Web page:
Headlines – 9/6/2005

Published 12:00 am Tuesday, September 6, 2005

The Panolian: HEADLINES – September 6, 2005

  From the 9/6/05 issue of The Panolian :                    

Gas prices vary day-to-day
     In the wake of Hurricane Katrina, gas prices continue to rise. The Phillips 66 on Highway 6 was one of the last stations to raise its price per gallon from $2.69 to $2.79 on Friday.
    
By Jason C Mattox

Prices at the gas pumps continue to rise as a result of Hurricane Katrina’s wrath.

Several stations around Batesville continued to hold gas prices at $2.79 per gallon while some were charging $2.89.

John White of C.W. White, Inc., agreed with President Bush’s observation that a gas shortage is pending.

Representatives of other suppliers like Huron Smith Oil Company and Graves Oil were not available to comment.

"You will start seeing spot shortages in places," White said. "There are going to be some service stations running out of gas."

White said he also expects people will start seeing more stations operating fewer hours.

"With the short supply and rising costs, station owners could start operating shorter days," he said. "I know at our stations we will not be open on Sundays for a while."

White, who supplies several stations in the area and owns stations in Batesville and Sardis, said prices from his suppliers are the reason for his push at the pumps.

"I am seeing my cost from one supplier coming in at $3.27 per gallon," he said. "Factor in that it takes 10 to 20 cents more per-gallon to pay operating expenses, and you could soon see prices near $3.50 per gallon."

White said he uses three suppliers and his cost depends on which supplier delivers the fuel from one day to the next.

"As it stands right now, I am only able to get fuel deliveries between midnight and 6 a.m.," he said.

White said consumers should be prepared for rapid increases at the pumps.

"Approximately 25 percent of the nation’s gas supply was coming in off the Gulf Coast," he said. "We don’t have that supply now.

"As the cost from the suppliers we are using continues to rise, you will see prices at the pumps keep going up," he said.

As for when prices of gas might begin a slow and steady decline, White said it’s hard to predict.

"We were already in short supply due to the drought we had been going through," he said. "Then you factor in a disaster like this (Hurricane Katrina), and it’s almost impossible to say when prices will go down."
    

Local crews sent for disaster relief
By Emily Darby
and Billy Davis

Panola Countians are among the thousands of helpers who are working on the Gulf Coast in the aftermath of Hurricane Katrina, and the description they give is one of utter devastation.

"When we arrived in Gulfport, it was total devastation," said highway patrol Sgt. Dennis Darby of Batesville.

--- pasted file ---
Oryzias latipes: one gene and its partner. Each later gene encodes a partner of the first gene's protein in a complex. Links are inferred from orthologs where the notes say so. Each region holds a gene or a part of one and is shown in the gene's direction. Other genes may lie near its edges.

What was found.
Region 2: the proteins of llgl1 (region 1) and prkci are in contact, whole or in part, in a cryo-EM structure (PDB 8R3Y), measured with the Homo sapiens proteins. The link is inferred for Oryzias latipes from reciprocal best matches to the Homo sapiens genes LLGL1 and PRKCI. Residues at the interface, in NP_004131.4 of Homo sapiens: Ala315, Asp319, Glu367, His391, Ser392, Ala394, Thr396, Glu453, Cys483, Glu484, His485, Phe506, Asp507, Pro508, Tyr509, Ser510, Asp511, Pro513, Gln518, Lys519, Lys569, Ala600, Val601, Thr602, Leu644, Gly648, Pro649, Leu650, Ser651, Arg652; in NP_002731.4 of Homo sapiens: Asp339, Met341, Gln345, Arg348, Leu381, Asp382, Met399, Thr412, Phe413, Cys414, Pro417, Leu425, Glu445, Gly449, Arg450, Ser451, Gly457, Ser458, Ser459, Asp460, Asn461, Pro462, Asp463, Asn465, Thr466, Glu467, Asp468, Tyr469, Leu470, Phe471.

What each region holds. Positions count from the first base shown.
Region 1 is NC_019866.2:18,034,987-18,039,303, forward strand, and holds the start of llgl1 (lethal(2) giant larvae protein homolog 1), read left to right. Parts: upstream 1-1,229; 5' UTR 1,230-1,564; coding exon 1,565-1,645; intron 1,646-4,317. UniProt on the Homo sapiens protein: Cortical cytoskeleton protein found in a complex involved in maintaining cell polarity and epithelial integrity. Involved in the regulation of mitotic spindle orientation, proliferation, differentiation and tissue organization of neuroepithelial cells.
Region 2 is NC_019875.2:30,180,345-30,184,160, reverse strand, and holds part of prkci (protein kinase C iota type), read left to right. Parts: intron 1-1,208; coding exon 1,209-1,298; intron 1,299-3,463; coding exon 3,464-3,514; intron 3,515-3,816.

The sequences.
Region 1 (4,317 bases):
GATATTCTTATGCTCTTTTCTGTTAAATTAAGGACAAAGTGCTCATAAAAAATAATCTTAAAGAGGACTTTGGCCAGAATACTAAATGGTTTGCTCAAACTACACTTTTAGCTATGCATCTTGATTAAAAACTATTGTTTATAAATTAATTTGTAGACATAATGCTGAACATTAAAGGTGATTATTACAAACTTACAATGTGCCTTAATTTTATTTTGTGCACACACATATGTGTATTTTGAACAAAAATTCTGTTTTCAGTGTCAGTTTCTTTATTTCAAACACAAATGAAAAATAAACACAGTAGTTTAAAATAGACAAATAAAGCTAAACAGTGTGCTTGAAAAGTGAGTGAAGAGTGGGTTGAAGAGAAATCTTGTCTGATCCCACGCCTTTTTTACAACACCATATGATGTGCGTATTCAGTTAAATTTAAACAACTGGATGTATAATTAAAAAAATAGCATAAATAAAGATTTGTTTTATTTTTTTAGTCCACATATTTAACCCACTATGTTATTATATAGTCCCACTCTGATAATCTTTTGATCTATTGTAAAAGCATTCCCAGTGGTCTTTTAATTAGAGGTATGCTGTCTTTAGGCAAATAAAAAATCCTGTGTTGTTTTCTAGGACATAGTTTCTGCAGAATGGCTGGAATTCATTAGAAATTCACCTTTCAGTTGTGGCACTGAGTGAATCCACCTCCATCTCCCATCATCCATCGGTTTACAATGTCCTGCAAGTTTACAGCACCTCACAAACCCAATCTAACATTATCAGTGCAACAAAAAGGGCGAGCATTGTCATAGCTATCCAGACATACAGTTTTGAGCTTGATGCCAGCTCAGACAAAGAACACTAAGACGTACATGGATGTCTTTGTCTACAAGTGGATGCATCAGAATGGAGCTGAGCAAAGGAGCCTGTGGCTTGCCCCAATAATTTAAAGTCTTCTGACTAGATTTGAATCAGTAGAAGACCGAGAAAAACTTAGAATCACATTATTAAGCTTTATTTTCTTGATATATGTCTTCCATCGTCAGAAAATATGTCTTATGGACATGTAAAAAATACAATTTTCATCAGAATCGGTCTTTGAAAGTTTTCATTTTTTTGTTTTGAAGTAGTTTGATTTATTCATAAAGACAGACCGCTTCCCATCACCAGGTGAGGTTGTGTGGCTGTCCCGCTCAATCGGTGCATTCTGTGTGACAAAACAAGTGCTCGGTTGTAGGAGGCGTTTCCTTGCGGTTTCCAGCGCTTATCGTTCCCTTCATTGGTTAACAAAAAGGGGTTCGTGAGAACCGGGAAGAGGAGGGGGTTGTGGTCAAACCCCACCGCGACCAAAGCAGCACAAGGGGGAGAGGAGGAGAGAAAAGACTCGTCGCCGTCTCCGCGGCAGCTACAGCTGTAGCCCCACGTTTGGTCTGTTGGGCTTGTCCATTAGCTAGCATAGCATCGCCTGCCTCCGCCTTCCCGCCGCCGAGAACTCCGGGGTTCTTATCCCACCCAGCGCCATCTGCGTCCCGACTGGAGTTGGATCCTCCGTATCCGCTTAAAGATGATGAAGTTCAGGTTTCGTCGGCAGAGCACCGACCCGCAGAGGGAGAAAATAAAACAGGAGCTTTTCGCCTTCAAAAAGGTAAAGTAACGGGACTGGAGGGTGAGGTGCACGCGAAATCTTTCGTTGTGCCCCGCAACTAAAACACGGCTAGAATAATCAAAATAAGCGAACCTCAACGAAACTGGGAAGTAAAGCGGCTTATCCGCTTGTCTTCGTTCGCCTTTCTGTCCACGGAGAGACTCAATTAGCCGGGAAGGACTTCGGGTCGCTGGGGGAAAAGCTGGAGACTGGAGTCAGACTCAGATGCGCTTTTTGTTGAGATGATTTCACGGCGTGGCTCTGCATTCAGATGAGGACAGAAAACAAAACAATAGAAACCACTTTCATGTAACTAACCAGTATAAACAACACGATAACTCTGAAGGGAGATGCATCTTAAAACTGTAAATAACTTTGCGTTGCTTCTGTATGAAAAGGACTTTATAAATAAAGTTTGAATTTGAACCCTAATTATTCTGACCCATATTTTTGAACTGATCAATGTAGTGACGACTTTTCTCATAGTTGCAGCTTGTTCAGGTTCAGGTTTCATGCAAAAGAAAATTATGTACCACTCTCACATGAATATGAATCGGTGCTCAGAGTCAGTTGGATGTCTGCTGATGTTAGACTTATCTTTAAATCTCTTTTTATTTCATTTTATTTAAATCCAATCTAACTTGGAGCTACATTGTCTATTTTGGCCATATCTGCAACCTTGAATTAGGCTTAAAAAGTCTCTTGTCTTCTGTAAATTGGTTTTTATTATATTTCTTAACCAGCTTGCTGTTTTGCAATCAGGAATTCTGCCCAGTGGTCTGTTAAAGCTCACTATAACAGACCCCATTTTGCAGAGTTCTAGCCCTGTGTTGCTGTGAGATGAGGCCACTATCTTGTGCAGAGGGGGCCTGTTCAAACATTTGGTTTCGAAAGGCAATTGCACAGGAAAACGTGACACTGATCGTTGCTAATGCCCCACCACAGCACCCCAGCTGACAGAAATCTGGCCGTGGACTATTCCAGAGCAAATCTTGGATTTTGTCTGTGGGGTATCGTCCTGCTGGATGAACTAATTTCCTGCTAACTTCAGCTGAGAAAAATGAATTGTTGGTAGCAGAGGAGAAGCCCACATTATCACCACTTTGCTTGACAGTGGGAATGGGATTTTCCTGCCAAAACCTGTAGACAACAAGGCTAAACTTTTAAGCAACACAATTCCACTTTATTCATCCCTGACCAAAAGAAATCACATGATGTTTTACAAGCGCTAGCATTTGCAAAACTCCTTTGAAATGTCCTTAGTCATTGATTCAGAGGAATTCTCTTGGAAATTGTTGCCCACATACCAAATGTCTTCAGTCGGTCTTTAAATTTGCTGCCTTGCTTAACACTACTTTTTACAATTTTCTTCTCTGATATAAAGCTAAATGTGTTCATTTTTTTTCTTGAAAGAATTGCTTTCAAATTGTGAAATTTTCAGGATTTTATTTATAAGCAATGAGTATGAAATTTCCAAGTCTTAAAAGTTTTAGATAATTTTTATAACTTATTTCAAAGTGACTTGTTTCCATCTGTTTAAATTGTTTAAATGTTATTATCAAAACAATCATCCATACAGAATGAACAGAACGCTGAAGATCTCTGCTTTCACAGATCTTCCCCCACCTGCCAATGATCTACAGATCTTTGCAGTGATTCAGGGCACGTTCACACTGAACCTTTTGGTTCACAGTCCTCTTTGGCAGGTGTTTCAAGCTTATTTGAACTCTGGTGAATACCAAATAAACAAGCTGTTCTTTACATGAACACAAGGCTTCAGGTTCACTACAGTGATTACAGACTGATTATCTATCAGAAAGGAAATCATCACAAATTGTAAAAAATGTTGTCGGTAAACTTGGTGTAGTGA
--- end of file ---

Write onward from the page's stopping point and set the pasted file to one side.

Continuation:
Panola County’s Troop E of the Miss. Highway Patrol is rotating troopers in the Gulfport area of Interstate 10 and Hwy. 49.

A detachment of state troopers returned to the county last week and were scheduled to go back to the Gulf Coast by the weekend.

Miss. Highway Patrol spokesman Scott Swanson said troopers had been dispatched to the coast by the time Katrina rumbled north from the coast.

"Those troopers down there are sleeping in their cars and working 14-hour shifts," said Swanson, who is set to depart for the coast this week.

"If you’re dedicated to this job, it’s gutcheck time," Swanson said.

According to Darby, the troopers helped survivors, protected storefronts from looting, and performed search and rescue operations.

Asked about the conditions the troopers worked in, Darby said the officers slept in their cars but hesitated to give other details about their plight.

"The focus is on the victims, not on us," Darby said.

The coastal victims were so appreciative of the troopers’ work, Darby said, that when a trooper asked a victim with two dirty small children if she had Baby Wipes, the victim misunderstood the question and offered to find some Baby Wipes for the troopers.

Batesville firefighters traveled to the coast last week to perform search and rescue, returning again last Friday to work three-day shifts at fire departments along the coast.

"We’re rotating three firefighters every three days for the firefighters who are exhausted and need time to take care of family business," said Batesville firefighter Chris Olson.

Many of the firefighters in Biloxi, Gulfport, Waveland and other cities lost their homes to the hurricane, Olson said, and some are living at the fire stations with their families.

Panola County’s volunteer firefighters are awaiting their chance to travel to the coast and perform any job necessary, said Mt. Olivet Fire Chief Arthur Biggers.

"We can’t go until FEMA tells us they need us, but it’s only a matter of time before they’re tired and need some help," Biggers said. "When they call, we’re ready to go."

Like Panola County’s firefighters, Panola’s law enforcement community is helping how it can: a trailer loaded with unused uniforms, food and personal hygiene products, and other items left here over the weekend.

The destination was the Hancock County Sheriff’s Department.

The Batesville Police Department and the Panola County Sheriff’s department donated the items last week after hearing from other police departments farther south.